Compass Project wins major education prize

The scheme, helping asylum seekers to achieve their dreams, triumphed at the Guardian University Awards.

Birkbeck’s pioneering Compass Project which enables asylum seekers to have access to higher education has been recognised with a major prize at the Guardian University Awards 2018.

The scheme, which gives a year’s fully-funded education at Birkbeck to 20 students this academic year, triumphed in the Widening Access category at the annual awards event which was staged in London tonight.

The Compass Project launched in the autumn of 2017 and is the only project on such a scale operating in the UK. Birkbeck was competing with Nottingham Trent University and the University of Sunderland for the Widening Access title which recognised institutions that have “demonstrably helped to increase the number of disadvantaged and underrepresented students entering university” and raised their aspirations.

It was one of 16 categories awarded at the ceremony, staged at LSO St Luke’s in London.

Caroline McDonald, Birkbeck’s Head of Access and Engagement, said: “I am thrilled for the team and our wonderful students on the Compass Project. The comments from the judges demonstrate that the work we do is vital and about making a tangible difference to the lives of mature refugees and asylum seekers. Birkbeck is the right university to lead this specialist outreach and our cross-sector partnerships make this a truly collaborative project achieving the best outcomes for  our students. We look forward to continuing this amazing and important work into the future.”

Dr Leslie Topp of the Department of History of Art, who spearheaded the project, said: "It is extremely gratifying to have Birkbeck's brave and life-changing work for forced migrants recognised. The award is testament to what can happen when academic and professional staff from across the college work together for something we believe in. We take our inspiration from the courageous and determined people at the heart of this project: the students who have persevered in the face of hostile environments in their home countries and here in the UK to find their way into a university education."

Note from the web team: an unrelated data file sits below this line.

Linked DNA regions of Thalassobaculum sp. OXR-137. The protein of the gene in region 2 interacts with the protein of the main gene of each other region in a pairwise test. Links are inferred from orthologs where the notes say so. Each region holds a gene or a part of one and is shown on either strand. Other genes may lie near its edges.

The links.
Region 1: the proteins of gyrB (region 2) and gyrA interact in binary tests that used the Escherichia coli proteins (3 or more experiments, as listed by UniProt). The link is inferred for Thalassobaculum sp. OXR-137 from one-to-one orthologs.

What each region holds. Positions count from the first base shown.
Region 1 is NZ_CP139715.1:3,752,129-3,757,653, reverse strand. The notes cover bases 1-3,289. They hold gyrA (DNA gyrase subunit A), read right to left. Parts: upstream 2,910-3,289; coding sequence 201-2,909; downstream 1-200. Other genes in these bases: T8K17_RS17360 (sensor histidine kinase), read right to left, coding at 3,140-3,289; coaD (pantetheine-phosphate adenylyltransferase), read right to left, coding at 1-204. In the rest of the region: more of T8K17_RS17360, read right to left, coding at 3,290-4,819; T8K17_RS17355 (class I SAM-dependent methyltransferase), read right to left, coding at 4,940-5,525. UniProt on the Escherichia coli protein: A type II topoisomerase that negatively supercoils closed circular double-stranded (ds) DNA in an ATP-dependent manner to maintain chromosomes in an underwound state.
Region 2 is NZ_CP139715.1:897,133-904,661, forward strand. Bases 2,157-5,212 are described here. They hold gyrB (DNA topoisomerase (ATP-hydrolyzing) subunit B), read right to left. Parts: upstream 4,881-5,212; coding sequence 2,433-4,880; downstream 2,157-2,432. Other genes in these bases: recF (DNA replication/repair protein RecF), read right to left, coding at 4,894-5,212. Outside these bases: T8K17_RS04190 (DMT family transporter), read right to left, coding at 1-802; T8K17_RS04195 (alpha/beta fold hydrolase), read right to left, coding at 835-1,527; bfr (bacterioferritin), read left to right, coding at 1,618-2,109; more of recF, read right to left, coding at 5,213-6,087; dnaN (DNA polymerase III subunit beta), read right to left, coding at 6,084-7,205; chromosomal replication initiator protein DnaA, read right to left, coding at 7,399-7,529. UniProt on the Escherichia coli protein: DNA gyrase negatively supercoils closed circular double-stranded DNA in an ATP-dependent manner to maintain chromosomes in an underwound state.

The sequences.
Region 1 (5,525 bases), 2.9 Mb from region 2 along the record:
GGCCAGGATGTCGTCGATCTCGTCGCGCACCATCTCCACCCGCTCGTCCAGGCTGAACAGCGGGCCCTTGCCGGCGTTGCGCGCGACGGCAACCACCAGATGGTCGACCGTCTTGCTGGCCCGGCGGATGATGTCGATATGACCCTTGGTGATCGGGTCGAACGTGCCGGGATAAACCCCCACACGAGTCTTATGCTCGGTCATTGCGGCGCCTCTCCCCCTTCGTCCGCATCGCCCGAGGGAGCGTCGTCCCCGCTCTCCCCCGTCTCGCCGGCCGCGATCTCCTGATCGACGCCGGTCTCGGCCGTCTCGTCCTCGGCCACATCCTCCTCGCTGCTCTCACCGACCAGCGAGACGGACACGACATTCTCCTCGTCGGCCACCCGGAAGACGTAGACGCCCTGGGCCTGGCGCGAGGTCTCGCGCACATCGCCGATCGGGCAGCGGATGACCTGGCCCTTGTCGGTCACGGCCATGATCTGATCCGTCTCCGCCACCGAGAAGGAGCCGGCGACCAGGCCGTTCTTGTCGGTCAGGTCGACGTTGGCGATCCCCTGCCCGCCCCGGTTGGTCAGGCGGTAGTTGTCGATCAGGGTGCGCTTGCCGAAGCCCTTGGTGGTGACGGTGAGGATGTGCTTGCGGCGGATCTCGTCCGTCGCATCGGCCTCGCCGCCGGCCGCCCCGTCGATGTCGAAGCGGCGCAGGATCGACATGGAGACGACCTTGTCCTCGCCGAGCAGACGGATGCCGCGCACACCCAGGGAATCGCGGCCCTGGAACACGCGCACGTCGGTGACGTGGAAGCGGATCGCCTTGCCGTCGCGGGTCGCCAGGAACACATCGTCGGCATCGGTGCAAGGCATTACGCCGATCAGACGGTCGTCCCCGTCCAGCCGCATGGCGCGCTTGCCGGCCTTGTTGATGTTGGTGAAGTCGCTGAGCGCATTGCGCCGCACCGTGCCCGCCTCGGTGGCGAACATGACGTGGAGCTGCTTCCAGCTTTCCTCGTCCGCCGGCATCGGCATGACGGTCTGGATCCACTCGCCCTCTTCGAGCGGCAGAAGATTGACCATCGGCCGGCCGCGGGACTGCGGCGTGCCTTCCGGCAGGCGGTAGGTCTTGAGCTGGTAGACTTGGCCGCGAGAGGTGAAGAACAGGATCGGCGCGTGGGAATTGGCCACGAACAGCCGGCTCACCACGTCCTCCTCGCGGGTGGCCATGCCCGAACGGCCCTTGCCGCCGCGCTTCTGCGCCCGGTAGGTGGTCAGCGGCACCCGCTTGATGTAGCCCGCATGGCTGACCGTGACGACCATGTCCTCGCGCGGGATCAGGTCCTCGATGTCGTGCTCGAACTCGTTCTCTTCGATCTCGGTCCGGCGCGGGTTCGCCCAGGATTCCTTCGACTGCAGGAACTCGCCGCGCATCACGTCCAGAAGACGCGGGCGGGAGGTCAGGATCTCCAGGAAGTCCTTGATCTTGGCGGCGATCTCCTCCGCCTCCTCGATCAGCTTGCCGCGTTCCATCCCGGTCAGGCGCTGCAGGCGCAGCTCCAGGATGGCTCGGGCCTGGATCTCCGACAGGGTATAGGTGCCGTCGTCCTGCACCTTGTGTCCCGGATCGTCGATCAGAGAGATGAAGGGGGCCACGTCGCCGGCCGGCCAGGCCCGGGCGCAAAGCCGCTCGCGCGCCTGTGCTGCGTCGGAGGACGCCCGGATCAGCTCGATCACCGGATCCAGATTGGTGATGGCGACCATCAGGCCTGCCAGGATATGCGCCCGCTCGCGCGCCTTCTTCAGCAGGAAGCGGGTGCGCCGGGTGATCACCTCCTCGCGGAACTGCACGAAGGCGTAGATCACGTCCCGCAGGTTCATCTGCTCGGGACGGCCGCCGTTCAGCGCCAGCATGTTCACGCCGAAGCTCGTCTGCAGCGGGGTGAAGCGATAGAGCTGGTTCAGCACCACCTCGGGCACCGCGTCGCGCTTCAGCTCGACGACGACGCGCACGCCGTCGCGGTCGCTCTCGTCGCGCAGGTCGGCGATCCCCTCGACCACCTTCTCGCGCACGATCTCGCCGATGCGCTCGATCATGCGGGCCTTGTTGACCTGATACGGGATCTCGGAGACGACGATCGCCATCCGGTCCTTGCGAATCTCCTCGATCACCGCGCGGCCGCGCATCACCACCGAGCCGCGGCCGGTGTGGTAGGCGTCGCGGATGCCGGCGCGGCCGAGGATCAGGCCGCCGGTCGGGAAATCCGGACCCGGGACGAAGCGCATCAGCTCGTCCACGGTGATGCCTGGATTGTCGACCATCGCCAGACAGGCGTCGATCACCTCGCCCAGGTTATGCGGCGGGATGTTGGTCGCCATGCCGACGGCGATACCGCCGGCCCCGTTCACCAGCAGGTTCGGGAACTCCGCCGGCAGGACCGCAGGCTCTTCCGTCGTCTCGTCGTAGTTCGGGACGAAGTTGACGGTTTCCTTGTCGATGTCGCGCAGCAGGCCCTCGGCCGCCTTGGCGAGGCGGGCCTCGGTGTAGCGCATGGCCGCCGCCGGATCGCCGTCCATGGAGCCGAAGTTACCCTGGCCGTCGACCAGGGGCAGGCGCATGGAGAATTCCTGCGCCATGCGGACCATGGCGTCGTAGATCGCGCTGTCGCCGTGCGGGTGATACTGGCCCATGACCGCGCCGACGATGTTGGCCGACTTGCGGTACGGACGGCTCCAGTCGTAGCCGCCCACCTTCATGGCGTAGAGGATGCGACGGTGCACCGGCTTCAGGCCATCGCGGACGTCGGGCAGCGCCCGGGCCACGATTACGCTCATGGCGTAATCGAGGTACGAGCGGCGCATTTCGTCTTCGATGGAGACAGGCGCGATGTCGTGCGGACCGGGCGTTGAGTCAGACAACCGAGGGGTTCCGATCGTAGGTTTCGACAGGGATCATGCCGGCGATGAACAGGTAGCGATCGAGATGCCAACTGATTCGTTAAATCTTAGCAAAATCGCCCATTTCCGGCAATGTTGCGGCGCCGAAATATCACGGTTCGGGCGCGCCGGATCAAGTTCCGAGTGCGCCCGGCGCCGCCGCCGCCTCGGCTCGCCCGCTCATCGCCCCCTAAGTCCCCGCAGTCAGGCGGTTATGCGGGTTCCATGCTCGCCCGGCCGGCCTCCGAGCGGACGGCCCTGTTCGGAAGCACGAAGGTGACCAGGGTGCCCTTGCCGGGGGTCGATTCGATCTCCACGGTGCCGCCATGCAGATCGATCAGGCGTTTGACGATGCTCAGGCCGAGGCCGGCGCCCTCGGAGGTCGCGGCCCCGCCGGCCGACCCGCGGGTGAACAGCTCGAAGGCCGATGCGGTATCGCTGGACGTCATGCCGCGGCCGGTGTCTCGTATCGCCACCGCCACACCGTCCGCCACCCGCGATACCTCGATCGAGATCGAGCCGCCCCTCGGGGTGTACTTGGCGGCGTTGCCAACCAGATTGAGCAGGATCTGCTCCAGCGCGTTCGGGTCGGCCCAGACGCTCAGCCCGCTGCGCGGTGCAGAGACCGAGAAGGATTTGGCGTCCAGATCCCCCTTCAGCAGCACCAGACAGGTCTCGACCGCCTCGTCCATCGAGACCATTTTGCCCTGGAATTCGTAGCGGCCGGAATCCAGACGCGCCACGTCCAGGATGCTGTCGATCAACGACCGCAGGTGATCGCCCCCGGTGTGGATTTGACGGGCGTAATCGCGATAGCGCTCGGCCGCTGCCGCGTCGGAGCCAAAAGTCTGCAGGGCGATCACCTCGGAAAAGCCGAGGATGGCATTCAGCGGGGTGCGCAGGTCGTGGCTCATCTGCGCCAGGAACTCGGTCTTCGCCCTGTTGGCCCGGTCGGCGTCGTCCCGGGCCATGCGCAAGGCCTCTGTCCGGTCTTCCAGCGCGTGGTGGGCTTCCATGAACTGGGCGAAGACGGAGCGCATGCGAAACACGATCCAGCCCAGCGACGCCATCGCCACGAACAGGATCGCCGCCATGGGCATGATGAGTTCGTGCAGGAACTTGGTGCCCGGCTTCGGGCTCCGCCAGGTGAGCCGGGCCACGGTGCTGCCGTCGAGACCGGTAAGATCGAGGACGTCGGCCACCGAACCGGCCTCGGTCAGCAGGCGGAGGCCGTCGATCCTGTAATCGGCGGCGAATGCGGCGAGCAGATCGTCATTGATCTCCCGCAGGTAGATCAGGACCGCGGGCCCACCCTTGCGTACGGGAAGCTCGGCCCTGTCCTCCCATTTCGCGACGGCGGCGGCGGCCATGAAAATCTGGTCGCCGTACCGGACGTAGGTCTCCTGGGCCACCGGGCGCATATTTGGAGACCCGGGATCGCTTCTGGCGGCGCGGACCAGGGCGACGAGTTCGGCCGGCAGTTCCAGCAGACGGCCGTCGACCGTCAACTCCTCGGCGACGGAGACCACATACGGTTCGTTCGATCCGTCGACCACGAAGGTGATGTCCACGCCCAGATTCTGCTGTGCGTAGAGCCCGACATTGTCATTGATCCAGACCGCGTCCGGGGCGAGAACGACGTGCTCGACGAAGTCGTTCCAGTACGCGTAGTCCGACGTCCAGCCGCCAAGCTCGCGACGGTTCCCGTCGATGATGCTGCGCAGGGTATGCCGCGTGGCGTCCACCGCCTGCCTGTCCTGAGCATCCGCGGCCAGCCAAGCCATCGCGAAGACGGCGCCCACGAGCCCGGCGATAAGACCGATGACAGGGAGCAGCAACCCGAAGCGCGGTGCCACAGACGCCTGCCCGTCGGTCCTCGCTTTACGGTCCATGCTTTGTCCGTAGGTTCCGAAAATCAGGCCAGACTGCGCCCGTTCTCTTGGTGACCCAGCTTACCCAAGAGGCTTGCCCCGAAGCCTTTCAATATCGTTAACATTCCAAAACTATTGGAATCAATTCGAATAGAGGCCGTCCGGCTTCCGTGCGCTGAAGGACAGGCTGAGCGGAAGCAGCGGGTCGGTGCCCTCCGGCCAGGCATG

Without the support of the Compass Project, Such study would be almost impossible for asylum seekers without the sort of support the project gives. Their immigration status means that as well as being unable to work, they are considered international students and therefore have to pay tuition fees at a much higher rate. They are ineligible for support from the Student Loans Company and have no financial backing to pay tuition fees or maintenance.

Each of the Compass students receives potentially life-changing study, with support from academic mentors. The group includes people from war-torn countries and oppressive regimes including Syria, Iran, Russia and the Democratic Republic of Congo. The students have undertaken courses in politics, data science, economics, healthcare, international development, law, international security and global governance, and legal methods.

Birkbeck’s Widening Access team has worked with a number of organisations and supporters, including AlixPartners Foundation, Allen & Overy and Blanes Trust, to create the project which places people on undergraduate or postgraduate certificate courses of their choice. Donations totalling £140,000 from a mixture companies, trusts and individual donors have helped to finance the project.

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